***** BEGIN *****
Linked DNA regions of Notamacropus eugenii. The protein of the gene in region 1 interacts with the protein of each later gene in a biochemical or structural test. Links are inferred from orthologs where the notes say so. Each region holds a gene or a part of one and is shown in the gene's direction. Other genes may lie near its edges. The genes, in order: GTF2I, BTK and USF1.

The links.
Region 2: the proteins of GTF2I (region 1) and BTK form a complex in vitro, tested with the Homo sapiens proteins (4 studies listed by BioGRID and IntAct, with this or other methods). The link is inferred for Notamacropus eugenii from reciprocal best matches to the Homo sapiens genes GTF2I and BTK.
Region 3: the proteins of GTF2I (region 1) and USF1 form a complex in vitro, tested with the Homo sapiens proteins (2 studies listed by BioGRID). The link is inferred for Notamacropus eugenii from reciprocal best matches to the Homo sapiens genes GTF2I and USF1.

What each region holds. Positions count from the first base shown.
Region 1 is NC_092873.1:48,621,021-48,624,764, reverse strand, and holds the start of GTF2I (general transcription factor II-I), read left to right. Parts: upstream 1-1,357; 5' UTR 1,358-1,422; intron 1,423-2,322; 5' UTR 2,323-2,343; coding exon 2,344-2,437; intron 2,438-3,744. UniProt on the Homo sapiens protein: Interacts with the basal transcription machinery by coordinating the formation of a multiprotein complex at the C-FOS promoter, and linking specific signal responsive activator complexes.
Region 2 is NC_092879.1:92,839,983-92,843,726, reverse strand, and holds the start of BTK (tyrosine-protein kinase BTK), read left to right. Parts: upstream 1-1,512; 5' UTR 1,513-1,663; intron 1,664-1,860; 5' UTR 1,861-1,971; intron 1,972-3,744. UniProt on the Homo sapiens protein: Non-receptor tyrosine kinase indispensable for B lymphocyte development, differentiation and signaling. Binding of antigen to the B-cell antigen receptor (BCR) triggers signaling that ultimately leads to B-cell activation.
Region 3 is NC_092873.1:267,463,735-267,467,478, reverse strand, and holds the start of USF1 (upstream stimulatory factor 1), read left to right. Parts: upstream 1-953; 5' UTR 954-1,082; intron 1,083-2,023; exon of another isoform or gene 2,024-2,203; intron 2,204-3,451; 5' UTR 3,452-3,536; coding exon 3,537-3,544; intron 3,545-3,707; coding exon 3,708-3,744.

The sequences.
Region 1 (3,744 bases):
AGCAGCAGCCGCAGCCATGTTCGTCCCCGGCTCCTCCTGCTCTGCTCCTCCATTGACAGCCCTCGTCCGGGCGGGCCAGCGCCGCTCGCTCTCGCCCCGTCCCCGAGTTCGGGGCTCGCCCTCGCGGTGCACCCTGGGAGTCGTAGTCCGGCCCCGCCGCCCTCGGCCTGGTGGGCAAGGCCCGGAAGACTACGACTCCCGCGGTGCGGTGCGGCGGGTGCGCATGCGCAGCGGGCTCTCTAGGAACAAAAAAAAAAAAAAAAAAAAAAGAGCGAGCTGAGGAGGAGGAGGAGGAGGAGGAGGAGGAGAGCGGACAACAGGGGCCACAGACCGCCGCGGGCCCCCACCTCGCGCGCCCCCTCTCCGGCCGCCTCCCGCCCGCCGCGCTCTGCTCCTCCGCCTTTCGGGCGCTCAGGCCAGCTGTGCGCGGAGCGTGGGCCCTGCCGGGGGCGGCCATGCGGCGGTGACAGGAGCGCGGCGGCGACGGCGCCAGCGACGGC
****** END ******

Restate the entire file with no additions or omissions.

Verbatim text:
Linked DNA regions of Notamacropus eugenii. The protein of the gene in region 1 interacts with the protein of each later gene in a biochemical or structural test. Links are inferred from orthologs where the notes say so. Each region holds a gene or a part of one and is shown in the gene's direction. Other genes may lie near its edges. The genes, in order: GTF2I, BTK and USF1.

The links.
Region 2: the proteins of GTF2I (region 1) and BTK form a complex in vitro, tested with the Homo sapiens proteins (4 studies listed by BioGRID and IntAct, with this or other methods). The link is inferred for Notamacropus eugenii from reciprocal best matches to the Homo sapiens genes GTF2I and BTK.
Region 3: the proteins of GTF2I (region 1) and USF1 form a complex in vitro, tested with the Homo sapiens proteins (2 studies listed by BioGRID). The link is inferred for Notamacropus eugenii from reciprocal best matches to the Homo sapiens genes GTF2I and USF1.

What each region holds. Positions count from the first base shown.
Region 1 is NC_092873.1:48,621,021-48,624,764, reverse strand, and holds the start of GTF2I (general transcription factor II-I), read left to right. Parts: upstream 1-1,357; 5' UTR 1,358-1,422; intron 1,423-2,322; 5' UTR 2,323-2,343; coding exon 2,344-2,437; intron 2,438-3,744. UniProt on the Homo sapiens protein: Interacts with the basal transcription machinery by coordinating the formation of a multiprotein complex at the C-FOS promoter, and linking specific signal responsive activator complexes.
Region 2 is NC_092879.1:92,839,983-92,843,726, reverse strand, and holds the start of BTK (tyrosine-protein kinase BTK), read left to right. Parts: upstream 1-1,512; 5' UTR 1,513-1,663; intron 1,664-1,860; 5' UTR 1,861-1,971; intron 1,972-3,744. UniProt on the Homo sapiens protein: Non-receptor tyrosine kinase indispensable for B lymphocyte development, differentiation and signaling. Binding of antigen to the B-cell antigen receptor (BCR) triggers signaling that ultimately leads to B-cell activation.
Region 3 is NC_092873.1:267,463,735-267,467,478, reverse strand, and holds the start of USF1 (upstream stimulatory factor 1), read left to right. Parts: upstream 1-953; 5' UTR 954-1,082; intron 1,083-2,023; exon of another isoform or gene 2,024-2,203; intron 2,204-3,451; 5' UTR 3,452-3,536; coding exon 3,537-3,544; intron 3,545-3,707; coding exon 3,708-3,744.

The sequences.
Region 1 (3,744 bases):
AGCAGCAGCCGCAGCCATGTTCGTCCCCGGCTCCTCCTGCTCTGCTCCTCCATTGACAGCCCTCGTCCGGGCGGGCCAGCGCCGCTCGCTCTCGCCCCGTCCCCGAGTTCGGGGCTCGCCCTCGCGGTGCACCCTGGGAGTCGTAGTCCGGCCCCGCCGCCCTCGGCCTGGTGGGCAAGGCCCGGAAGACTACGACTCCCGCGGTGCGGTGCGGCGGGTGCGCATGCGCAGCGGGCTCTCTAGGAACAAAAAAAAAAAAAAAAAAAAAAGAGCGAGCTGAGGAGGAGGAGGAGGAGGAGGAGGAGGAGAGCGGACAACAGGGGCCACAGACCGCCGCGGGCCCCCACCTCGCGCGCCCCCTCTCCGGCCGCCTCCCGCCCGCCGCGCTCTGCTCCTCCGCCTTTCGGGCGCTCAGGCCAGCTGTGCGCGGAGCGTGGGCCCTGCCGGGGGCGGCCATGCGGCGGTGACAGGAGCGCGGCGGCGACGGCGCCAGCGACGGC